We need to redefine our discipline at undergraduate and postgraduate levels. A critical question to ask is whether the concept of "basic doctor" as enshrined in the Bhore Committee Report is still relevant. What role does the subject of community medicine play in undergraduate medical curriculum in today's context? How do we strengthen teaching of macro-level subjects of public health to our postgraduates? We need to think of developing sub-specialties (Doctor of Medicine or DrPH) courses in epidemiology, infectious/chronic disease, environment, nutrition etc.) and not restrict ourselves to just post-graduation.
We also need to market our discipline better. For this, we need to be clear whether we are a "niche" product aimed at a small but distinct market or a "mass" product aimed at the whole community. Should we accordingly, go for "placement" or for "numbers" during our marketing? If we feel that our strength is in numbers, then why do we want to alienate non-clinician public health partners? Why not strategically identify numbers as our strength and work with them?
Institutional level: Within Institutions, we need to respect the differences and overlaps between the departments of Community Medicine, Family Medicine and Public Health and let all of them flourish, but not at each others' cost. We need to create departments with loose boundaries but formal arrangements for division of work and responsibilities. In addition, I plead for non-clinicians to be given full partnership in the department.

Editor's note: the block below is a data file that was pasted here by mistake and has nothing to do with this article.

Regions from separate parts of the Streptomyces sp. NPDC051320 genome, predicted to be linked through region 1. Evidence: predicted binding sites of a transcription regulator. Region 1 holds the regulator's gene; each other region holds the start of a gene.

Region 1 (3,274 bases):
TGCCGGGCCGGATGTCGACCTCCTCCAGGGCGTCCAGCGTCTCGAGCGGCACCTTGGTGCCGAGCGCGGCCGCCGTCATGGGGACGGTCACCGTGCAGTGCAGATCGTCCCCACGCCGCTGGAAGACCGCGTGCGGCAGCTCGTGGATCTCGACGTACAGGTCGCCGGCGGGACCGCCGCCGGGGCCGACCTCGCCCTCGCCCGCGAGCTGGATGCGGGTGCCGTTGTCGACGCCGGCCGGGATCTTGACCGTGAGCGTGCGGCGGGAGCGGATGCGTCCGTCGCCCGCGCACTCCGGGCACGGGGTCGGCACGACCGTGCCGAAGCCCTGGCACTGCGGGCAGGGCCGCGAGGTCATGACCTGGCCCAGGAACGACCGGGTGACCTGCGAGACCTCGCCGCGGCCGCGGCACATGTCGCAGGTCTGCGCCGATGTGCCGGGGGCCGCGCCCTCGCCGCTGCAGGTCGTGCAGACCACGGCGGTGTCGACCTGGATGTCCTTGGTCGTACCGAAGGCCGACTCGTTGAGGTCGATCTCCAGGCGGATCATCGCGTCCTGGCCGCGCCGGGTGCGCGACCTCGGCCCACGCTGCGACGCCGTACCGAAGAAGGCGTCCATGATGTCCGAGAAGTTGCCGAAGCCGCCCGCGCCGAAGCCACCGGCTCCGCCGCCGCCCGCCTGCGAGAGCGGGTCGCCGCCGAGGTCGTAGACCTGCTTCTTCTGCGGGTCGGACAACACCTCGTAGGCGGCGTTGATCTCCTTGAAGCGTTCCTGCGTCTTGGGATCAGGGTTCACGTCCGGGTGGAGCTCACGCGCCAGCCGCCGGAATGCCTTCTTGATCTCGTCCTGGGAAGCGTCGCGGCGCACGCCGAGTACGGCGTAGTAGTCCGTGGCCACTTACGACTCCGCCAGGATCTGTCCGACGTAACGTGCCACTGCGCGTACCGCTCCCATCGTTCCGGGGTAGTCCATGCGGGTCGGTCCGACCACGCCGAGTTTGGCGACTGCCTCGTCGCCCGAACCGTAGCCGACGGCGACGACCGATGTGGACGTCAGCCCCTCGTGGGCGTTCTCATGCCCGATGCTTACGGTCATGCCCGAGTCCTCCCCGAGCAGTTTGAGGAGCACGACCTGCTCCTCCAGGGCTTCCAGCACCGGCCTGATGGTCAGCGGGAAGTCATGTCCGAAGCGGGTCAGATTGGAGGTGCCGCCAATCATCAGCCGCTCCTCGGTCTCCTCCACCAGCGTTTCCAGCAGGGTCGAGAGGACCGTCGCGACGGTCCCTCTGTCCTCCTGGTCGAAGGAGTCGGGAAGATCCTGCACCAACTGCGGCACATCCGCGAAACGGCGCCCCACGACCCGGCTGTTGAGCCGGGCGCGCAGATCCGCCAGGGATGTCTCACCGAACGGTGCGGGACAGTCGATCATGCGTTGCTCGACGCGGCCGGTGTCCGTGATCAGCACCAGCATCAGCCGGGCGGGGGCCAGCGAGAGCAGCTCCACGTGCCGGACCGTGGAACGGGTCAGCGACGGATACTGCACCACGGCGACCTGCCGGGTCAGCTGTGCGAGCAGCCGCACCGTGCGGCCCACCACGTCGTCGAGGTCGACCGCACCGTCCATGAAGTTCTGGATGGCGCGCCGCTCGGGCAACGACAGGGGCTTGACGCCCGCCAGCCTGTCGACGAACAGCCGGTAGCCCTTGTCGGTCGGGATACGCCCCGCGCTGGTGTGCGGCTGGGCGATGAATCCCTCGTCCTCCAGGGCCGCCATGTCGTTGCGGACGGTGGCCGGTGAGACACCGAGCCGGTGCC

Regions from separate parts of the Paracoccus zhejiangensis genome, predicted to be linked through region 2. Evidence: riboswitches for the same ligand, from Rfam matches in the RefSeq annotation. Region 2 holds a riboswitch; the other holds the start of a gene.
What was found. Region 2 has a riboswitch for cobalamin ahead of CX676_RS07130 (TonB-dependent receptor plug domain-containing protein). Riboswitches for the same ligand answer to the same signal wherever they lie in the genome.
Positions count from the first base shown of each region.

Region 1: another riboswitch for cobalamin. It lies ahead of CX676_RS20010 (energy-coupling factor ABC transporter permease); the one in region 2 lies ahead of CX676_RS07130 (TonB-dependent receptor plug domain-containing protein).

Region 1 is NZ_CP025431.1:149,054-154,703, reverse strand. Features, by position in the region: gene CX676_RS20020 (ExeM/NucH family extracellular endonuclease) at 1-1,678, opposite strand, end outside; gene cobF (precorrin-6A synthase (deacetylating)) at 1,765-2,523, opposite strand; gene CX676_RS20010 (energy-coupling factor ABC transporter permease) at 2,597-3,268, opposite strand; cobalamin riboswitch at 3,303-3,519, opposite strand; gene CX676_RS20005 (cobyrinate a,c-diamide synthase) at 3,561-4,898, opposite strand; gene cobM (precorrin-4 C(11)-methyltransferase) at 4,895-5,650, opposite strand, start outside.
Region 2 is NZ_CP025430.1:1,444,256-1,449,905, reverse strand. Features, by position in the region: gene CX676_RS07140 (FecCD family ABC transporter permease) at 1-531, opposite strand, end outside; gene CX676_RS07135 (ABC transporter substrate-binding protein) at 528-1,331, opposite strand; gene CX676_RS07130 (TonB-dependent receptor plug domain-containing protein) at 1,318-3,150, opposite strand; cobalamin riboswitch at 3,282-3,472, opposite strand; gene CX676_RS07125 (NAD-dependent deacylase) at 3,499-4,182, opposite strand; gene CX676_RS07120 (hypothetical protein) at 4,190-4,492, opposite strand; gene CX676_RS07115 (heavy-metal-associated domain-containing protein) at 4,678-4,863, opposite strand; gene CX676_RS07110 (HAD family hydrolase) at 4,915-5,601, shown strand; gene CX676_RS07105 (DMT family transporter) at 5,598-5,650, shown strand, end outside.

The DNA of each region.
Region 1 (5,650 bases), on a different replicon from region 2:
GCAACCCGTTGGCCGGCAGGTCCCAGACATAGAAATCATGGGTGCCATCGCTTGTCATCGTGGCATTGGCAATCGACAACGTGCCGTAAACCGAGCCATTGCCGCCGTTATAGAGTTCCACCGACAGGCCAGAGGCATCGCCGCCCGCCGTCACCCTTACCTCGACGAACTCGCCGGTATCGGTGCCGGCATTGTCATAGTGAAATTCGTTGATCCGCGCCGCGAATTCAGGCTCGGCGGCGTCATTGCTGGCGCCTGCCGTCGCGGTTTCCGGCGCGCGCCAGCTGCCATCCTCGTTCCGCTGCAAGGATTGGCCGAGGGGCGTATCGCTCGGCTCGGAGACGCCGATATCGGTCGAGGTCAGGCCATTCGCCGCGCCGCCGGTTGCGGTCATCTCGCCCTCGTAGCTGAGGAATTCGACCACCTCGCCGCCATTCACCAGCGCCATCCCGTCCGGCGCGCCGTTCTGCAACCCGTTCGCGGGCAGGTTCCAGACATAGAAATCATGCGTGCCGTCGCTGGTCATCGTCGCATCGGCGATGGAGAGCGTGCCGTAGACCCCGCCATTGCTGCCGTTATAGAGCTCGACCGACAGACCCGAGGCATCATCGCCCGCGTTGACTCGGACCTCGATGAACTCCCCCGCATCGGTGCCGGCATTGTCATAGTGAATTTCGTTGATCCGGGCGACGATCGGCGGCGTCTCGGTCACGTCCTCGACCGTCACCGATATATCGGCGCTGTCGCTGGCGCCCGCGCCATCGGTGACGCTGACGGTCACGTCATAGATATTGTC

Indian Association of Preventive and Social Medicine (itself an anachronism) is primarily a body of teachers of community medicine and has to take the responsibility of strengthening and standardizing teaching of this discipline in the country, including creation of sub-disciplines. It also needs to encourage diversity and debate and evolve consensus on these contentious issues. IAPSM has to embrace other public health stakeholders to form a strong coalition to advocate solutions to the public health problems of the country. It also has to undertake marketing of our discipline to the state and national ministries of health, identify and propagate role models to improve our self-esteem.
At individual level, I would like to say that public health, community medicine and family medicine are all appropriate choices to make in ones career as long as one is true to the approach chosen. Individuals should choose depending upon their strengths and aspirations. If you decide to choose community medicine or public health, practice a public health approach. But ultimately, all three converge to improve peoples' health and we have to learn to treat them as friends and partners and not as rivals.
In the end, I request all the members introspect individually and collectively at departmental level to strengthen our discipline and association. Thanks for your encouragement and support.
I cannot say whether things will get better if we change; what I can say is they must change if they are to get better.
-George C. Lichtenberg
This oration was given at the national Conference of Indian Association of Preventive and Social Medicine at Lucknow on 26 th February 2015.
Financial support and sponsorship
Conflicts of interest
There are no conflicts of interest.